A last visit to San Mamés

San Mamés

100 years of a stadium – time for a restart. On may, 26th I joined the last official match at the Cathedral, on the 29th I went a last time to the stadium to visit the museum and a guided tour through the stadium. A documentation I stored in my gallery.

Here a brief history of the last hundred years and the future:
San Mamés: From 100 to 0

By sheer chance, it has become the most amazing urban monument in 2013. And it is not so much due to its specific influence, which it undoubtedly has, and to a large scale, but rather, from the combination that stems from linking the current version, the 100-year old one, to the future one. The San Mamés football ground currently displays a very curious game of numbers and structures: the old stadium celebrates its hundredth anniversary, and the new one will inaugurate its zero year during the start of the 2013/2014 season; the centenary football field will remain intact, until in a few months’ time, part of its structure will be demolished to complete the new one, whose construction work advances at a vertiginous pace. The important thing is the fact that both together or apart, under construction, or about to be demolished, San Mamés currently comprises two stadiums that will be united into one.

Everything commenced on the 10th of December, 1912, when the Athletic Club held an Extraordinary General Meeting in order to approve the construction of a new stadium on a leased plot of land at the end of the Gran Via, next to the old people’s home of San Mamés, which was then located in the outskirts of Bilbao. It was estimated that around 50.000 pesetas (302€) would be required for constructing the football grounds, hence the Board of Directors asked a small group of dignitaries and the members in general for a loan. Funds adding up to a total of 40.770 pesetas (245.60 €) were received by general subscription, hence the construction works commenced very quickly. On the 20th of January 1913, construction works directed by the famous architect, Manuel Maria Smith, commenced. Seven months later, the new football ground (including stadium and pitch), with an English style, became a reality. It could house over seven’thousand spectators, three thousand of which could be comfortably seated in a magnificent wooden stand. But, throughout its history, San Mamés has experienced multiple structural modifications. The most significant being the arch, which has characterized the building, and dates back to 1953. The refurbishment of the main stand was an innovation at the time, because it was the first time that the typology of the arch was used for a sports structure, apart from having the largest reinforced concrete roof in Europe. Subsequently, the rest of the tribunes were added: the South in 1956, the North in 1962, and the East in 1972.

In 1982, during the World Football Championship, when Bilbao was one of the sites chosen for the matches, San Mamés experienced the last of its large remodelling works, which led to its current configuration. At the time, the stadium had a capacity to seat 46,000 people, which was reduced to the current 40,000 spectators, to comply with UEFAs safety standards. And 2013 is the year of its centenary, but also of its farewell, as demolition works will commence in June in order to complete the new grounds being built only a few metres away.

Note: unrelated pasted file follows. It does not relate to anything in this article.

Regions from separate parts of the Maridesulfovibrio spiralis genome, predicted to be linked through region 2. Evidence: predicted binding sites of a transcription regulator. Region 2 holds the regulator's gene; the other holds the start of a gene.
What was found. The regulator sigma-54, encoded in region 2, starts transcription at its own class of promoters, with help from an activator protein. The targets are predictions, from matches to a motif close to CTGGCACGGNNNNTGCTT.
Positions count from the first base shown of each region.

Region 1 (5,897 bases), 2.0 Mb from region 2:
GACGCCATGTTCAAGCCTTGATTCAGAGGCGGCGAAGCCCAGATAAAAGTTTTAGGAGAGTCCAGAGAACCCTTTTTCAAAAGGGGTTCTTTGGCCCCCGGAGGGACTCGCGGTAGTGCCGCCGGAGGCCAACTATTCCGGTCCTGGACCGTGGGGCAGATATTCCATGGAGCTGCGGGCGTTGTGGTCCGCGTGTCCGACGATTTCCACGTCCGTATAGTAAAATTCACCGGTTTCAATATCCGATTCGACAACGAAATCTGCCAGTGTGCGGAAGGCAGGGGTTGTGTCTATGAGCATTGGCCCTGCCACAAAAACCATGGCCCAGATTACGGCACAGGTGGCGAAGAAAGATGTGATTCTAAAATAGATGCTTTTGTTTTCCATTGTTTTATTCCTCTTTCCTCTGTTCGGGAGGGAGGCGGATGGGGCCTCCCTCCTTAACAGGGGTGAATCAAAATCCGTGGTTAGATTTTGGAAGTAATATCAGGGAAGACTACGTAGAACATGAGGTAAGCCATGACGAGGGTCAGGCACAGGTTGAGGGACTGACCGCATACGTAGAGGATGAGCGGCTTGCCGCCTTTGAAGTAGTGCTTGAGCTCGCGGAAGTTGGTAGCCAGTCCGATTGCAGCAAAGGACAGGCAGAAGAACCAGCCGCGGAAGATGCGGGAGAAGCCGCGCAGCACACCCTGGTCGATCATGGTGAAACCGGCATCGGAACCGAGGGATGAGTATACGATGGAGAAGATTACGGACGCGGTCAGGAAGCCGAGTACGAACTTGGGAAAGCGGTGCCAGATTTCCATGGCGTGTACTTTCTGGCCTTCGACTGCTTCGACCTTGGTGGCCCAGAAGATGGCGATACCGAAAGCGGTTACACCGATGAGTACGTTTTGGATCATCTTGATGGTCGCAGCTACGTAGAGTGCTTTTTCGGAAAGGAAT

San Mamés

The first stone for the new sports ground was laid on the 26th of May, 2010, although the works officially commenced one month later. The Stadium will be fully concluded in 2014, although the Athletic Club will begin to play there during the 2013/14 football season, lacking the fourth tribune, which is the one that will be located in the area that houses the current football ground. It will have a capacity to house 53,000 seats and will have 122 VIP boxes and over 300 underground parking lots. The stadium will also be granted Category 4, which entails that European finals and world championships can be held in the same, as well as other international events.

This new stadium, which is jointly owned by the Athletic of Bilbao, the City Council of Bilbao, the Regional Government and the BBK, will be used mainly by the Athletic Club to practice football, but it will also be used for complementary activities, which include a sports innovation centre, and a sports medicine centre, an underground athletics track, and a municipal Sports centre. It will also be used as a venue for important concerts, as was the case with the former football ground.

Less than six months away from its inauguration date, the new San Mames already displays the structure over which a majestic roof will enable 53,000 spectators to enjoy the game without getting wet on the stands, as well as the first red seats. Another characteristic of the new grounds is that its facade will display three giant LED screens for publicity purposes, although the one visible from the Licenciado Poza street will display the image of the Athletic’s badge, hence the symbols of the current San Mames will be maintained. Another element that no football fan would like to miss out on is the ‘cosy little place’ effect. which is there thanks to the proximity of the public to the pitch in the current stadium, which is one of the oldest and most relevant in Europe. It seems that the new one will maintain this effect since the stands will be very vertical and will be less than seven metres from the pitch. In this context, the fans, always respectful and displaying an exemplary behaviour and fully devoted to their team, will still be able to proudly bear the nickname la Catedral’ (The Cathedral).

A text published by the Bilbao Guide No. 90, May / June 2013

One comment.

  1. A last visit to @SanMames_1913: https://t.co/u7Yl8UqjQd via @gluecksbazillus #AgurSanMames https://t.co/igou4gcsLe

Wir benutzen Cookies um die Nutzerfreundlichkeit der Webseite zu verbessen. Durch Deinen Besuch stimmst Du dem zu.